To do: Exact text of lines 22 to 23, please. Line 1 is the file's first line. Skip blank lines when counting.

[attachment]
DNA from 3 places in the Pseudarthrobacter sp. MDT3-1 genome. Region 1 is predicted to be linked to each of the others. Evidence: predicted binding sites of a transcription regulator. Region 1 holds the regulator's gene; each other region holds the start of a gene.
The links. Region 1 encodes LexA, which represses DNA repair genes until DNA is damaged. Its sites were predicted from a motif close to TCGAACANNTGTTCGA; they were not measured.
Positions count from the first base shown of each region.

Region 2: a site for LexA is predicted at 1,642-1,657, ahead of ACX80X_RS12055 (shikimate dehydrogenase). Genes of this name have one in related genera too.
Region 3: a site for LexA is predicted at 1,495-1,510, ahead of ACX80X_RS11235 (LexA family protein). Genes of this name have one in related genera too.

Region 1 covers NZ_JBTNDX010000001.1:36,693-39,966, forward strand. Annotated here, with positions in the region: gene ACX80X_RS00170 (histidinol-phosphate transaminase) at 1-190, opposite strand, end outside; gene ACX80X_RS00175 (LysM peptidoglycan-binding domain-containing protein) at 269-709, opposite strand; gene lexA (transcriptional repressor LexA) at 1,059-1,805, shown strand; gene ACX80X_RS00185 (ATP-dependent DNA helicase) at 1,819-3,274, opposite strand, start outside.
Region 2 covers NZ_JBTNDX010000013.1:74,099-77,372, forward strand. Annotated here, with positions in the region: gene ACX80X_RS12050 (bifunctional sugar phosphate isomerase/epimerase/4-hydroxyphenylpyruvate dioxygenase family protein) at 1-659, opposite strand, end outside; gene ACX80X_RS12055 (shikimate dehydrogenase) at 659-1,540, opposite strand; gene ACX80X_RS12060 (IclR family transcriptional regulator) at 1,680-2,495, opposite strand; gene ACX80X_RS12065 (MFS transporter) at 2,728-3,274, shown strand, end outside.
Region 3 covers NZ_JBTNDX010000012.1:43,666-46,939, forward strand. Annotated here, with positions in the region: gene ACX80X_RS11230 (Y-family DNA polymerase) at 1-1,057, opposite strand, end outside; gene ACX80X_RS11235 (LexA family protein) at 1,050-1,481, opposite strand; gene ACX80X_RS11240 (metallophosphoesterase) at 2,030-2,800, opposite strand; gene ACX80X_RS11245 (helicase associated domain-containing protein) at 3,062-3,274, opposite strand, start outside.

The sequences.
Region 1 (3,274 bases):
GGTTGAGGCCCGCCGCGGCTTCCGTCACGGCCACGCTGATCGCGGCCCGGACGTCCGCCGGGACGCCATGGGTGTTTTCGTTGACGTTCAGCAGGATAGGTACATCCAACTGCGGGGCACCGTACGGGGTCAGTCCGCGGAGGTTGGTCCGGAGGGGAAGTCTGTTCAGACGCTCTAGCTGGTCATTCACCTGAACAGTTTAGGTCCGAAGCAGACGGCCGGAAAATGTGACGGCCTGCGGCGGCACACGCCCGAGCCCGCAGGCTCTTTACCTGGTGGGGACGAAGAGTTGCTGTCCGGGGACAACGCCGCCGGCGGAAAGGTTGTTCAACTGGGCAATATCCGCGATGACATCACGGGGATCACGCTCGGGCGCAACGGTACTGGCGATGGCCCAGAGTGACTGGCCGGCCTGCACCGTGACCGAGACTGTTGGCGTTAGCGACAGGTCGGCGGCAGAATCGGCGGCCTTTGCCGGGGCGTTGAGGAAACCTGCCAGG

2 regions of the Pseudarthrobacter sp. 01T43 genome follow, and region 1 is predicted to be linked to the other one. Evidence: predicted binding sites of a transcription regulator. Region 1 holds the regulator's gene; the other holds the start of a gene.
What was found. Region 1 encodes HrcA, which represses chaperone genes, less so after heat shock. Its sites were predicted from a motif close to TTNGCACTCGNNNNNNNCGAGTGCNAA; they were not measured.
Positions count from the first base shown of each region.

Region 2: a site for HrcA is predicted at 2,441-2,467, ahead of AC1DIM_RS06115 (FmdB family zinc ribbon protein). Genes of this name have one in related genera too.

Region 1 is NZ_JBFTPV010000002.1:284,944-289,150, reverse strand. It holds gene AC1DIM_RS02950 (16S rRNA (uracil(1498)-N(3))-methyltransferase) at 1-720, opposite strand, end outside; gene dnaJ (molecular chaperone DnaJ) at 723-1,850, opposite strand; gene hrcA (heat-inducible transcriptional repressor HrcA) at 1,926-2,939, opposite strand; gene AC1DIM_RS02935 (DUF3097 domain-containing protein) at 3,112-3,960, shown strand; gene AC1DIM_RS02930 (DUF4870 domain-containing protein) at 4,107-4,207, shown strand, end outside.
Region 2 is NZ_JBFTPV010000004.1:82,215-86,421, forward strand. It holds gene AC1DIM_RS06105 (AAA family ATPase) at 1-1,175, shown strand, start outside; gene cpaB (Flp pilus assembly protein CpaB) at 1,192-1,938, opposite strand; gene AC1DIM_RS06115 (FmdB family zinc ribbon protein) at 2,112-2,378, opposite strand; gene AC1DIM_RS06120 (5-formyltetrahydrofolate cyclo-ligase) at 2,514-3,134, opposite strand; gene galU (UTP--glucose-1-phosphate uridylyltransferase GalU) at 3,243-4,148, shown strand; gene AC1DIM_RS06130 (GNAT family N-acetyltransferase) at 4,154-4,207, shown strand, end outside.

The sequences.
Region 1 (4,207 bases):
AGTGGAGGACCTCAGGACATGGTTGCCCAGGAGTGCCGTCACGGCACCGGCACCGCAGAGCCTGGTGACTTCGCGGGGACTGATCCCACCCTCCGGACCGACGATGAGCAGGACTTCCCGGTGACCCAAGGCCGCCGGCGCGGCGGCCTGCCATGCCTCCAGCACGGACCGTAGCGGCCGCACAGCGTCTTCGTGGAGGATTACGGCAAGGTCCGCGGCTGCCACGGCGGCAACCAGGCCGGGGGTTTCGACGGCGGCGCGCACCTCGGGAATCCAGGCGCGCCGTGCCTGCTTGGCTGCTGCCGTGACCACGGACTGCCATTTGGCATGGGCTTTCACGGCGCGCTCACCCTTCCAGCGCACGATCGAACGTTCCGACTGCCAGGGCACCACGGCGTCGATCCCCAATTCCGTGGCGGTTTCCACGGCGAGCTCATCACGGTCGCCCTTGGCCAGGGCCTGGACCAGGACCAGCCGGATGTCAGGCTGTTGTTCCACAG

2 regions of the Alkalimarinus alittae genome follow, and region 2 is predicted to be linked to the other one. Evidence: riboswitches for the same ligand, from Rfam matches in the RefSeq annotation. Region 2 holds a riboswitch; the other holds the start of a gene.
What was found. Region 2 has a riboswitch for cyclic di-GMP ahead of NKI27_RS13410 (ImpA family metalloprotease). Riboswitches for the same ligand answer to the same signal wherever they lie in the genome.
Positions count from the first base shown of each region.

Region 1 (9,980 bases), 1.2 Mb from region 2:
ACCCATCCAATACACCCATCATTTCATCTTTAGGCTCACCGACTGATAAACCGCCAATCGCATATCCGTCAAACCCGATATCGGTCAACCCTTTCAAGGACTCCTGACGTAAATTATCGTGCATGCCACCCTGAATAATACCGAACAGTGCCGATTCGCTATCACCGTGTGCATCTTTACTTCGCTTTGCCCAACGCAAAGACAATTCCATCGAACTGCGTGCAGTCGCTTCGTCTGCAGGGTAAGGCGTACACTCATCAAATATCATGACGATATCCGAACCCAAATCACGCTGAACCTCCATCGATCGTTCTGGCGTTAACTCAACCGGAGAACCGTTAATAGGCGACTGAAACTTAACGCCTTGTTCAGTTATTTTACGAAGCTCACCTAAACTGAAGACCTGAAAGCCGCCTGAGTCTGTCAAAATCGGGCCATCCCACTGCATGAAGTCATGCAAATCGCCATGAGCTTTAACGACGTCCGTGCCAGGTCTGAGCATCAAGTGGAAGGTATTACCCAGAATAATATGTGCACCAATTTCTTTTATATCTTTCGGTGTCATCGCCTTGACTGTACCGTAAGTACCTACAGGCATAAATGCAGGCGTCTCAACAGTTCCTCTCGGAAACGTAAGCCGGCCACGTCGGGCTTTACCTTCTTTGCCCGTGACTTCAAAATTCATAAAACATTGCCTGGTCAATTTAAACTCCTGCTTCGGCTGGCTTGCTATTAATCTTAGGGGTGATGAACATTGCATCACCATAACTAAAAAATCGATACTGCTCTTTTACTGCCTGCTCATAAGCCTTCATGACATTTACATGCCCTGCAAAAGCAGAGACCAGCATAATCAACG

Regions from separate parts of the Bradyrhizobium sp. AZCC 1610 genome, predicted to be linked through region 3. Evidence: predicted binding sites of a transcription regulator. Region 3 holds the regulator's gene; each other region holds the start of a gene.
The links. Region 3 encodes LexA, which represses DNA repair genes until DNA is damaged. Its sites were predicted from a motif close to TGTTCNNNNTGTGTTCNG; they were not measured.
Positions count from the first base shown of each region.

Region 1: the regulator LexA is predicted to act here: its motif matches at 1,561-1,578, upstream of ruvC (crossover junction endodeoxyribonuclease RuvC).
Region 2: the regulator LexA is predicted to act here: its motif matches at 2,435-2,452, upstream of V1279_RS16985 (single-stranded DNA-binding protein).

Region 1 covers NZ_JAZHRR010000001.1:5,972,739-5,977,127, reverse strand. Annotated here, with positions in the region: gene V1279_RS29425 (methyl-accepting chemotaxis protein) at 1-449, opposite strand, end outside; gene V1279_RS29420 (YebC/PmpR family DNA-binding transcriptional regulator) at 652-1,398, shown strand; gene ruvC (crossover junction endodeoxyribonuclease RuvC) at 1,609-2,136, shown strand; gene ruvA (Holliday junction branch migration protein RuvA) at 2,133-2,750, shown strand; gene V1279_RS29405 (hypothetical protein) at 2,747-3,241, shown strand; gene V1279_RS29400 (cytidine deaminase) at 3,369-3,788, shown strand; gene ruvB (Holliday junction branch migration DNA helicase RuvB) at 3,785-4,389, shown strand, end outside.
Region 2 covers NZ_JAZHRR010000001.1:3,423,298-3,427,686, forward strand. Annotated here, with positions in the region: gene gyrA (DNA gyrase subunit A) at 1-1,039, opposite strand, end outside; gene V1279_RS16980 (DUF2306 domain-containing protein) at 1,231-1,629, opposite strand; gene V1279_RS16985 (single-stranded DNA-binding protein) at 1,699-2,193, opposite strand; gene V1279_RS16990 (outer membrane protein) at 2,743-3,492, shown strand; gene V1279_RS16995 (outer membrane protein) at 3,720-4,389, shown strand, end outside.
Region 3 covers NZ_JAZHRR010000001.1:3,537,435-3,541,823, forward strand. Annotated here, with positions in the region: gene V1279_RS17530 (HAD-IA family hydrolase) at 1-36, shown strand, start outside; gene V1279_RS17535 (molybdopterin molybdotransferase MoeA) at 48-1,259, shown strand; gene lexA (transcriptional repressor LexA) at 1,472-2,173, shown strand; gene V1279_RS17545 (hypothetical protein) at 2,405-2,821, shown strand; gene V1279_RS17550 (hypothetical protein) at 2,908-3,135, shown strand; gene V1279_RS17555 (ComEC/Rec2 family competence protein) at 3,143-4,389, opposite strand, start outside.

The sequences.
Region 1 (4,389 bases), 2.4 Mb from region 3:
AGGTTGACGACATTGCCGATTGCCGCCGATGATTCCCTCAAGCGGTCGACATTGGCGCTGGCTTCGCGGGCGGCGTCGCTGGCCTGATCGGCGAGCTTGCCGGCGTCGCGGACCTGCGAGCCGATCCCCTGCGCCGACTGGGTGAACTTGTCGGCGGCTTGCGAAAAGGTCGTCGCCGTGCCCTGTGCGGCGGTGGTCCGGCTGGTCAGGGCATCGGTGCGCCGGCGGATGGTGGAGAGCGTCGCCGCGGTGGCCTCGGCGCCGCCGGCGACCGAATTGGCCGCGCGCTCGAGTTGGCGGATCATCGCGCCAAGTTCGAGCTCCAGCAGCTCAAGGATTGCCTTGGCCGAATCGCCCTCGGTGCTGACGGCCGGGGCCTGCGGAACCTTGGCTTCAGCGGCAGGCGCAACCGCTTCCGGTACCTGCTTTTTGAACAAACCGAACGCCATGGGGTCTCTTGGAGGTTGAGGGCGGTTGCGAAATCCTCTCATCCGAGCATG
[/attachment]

What was found. Region 2 has a riboswitch for cyclic di-GMP ahead of NKI27_RS13410 (ImpA family metalloprotease). Riboswitches for the same ligand answer to the same signal wherever they lie in the genome.
Positions count from the first base shown of each region.